Bassett, Yeoh and Gugino play librarians, and that term could be capitalised as a code name. They're surrounded by books, but they're also assassins themselves who trade in supplies for their fellow hitwomen. Running their business in an eye-catching dome-shaped Berlin building — which is where the film was shot, although it never mentions where it is set — they basically oversee Gunpowder Milkshake's equivalent of John Wick's The Continental. And, they have links to Scarlet, and to Sam's childhood, but they're used as weight and texture rather than given meaty parts. It's almost unforgivable for a movie that's all about formidable ladies to waste Bassett, Yeoh and Gugino in such minor roles, in fact. Again, they do all that's asked of them. They do it well, obviously. Still, they're both the most interesting aspect of the narrative and the least utilised. 

A secret society of killer women that camouflage their strength behind their knowledge, pass down skills through generations, and blush to no one in a male-dominated realm? Now that's a great premise. A kick-ass heroine who grew up with mummy issues, but now must care for a girl who also doesn't have a mother, all while actually reconnecting with her own and simultaneously laying waste to villainous men? That's clearly far more standard. Even when it's at its most engaging, Gunpowder Milkshake always leaves viewers wishing that it'd taken another path and spent more time with characters it mostly leaves in the background — unsurprisingly given what it pushes to the fore, and what it lets sit on the side.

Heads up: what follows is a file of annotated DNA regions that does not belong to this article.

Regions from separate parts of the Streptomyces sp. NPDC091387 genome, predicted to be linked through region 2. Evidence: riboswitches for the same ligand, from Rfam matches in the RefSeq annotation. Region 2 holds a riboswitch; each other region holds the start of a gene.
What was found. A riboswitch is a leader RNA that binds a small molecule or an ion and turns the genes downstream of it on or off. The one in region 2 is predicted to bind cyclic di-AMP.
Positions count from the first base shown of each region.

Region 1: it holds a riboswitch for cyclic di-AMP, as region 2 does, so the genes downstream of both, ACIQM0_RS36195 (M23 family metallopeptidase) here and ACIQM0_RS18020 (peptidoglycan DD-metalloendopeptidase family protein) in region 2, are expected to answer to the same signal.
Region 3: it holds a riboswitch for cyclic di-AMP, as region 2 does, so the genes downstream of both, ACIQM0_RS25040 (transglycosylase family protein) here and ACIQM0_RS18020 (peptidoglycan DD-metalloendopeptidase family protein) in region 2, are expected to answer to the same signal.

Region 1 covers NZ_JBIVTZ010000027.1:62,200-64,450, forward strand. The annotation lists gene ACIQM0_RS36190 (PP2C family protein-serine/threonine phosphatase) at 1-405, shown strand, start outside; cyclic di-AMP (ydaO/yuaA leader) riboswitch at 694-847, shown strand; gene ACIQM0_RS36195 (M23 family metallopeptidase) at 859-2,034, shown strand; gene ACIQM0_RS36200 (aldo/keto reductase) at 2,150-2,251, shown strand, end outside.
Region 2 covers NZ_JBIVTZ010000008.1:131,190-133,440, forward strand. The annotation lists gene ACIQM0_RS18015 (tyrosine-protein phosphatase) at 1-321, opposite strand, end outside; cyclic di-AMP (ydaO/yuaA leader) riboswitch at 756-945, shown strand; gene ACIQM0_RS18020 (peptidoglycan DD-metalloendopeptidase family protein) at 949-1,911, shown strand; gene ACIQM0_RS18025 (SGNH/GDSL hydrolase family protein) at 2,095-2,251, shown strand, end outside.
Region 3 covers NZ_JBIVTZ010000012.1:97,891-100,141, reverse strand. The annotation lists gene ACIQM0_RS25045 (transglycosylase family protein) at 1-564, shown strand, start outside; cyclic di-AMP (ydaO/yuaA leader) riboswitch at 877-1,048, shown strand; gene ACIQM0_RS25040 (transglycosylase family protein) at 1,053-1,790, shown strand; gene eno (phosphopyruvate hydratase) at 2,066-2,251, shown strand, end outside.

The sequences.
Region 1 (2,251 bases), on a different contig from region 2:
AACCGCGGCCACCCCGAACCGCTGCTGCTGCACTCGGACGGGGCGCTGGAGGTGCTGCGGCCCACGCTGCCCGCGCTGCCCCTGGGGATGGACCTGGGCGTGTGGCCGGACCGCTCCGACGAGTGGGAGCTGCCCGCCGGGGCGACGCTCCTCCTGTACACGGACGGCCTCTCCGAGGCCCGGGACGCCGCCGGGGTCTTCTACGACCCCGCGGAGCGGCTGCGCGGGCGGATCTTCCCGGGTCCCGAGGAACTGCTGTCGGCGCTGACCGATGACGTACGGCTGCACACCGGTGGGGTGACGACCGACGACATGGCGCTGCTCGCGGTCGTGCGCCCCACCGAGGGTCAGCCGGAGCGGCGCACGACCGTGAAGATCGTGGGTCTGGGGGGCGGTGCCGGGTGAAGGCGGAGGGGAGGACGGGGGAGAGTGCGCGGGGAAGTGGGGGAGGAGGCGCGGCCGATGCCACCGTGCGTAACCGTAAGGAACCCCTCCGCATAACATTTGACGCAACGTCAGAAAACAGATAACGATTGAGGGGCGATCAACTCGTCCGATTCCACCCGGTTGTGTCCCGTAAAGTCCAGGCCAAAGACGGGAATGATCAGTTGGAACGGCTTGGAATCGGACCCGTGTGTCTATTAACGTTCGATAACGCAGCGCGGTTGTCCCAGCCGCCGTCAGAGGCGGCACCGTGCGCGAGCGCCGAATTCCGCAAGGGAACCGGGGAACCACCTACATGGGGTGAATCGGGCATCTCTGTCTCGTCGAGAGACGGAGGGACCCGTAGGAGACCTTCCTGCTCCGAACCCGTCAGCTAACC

Wanting Bassett, Yeoh and Gugino to play bigger parts isn't a criticism of Gillan, or of her time with Headey and Coleman — even if cracking the facade of a stone-cold killer by getting them palling around with a kid is now a genre cliche (Coleman also had a similar role in espionage comedy My Spy). Gillan takes to her character with stony efficiency. That too is a trope — see: oh-so-many movies in your streaming platform of choice's "strong female lead" category — but she's been doing it swimmingly in the Marvel Cinematic Universe as well. What might've served her better, however, is a female filmmaker behind the lens. For all the style that Papushado brandishes, he's lacks the same fun, frenetic and fluid touch Cathy Yan gifted 2020's Birds of Prey (and the Fantabulous Emancipation of One Harley Quinn), and the same poignancy and smarts that Cate Shortland has given this year's Black Widow. Of course, that's the thing about making a movie that looks like a comic book flick, and that also tries to set up its own franchise, too: it's always going to earn and suffer from those comparisons.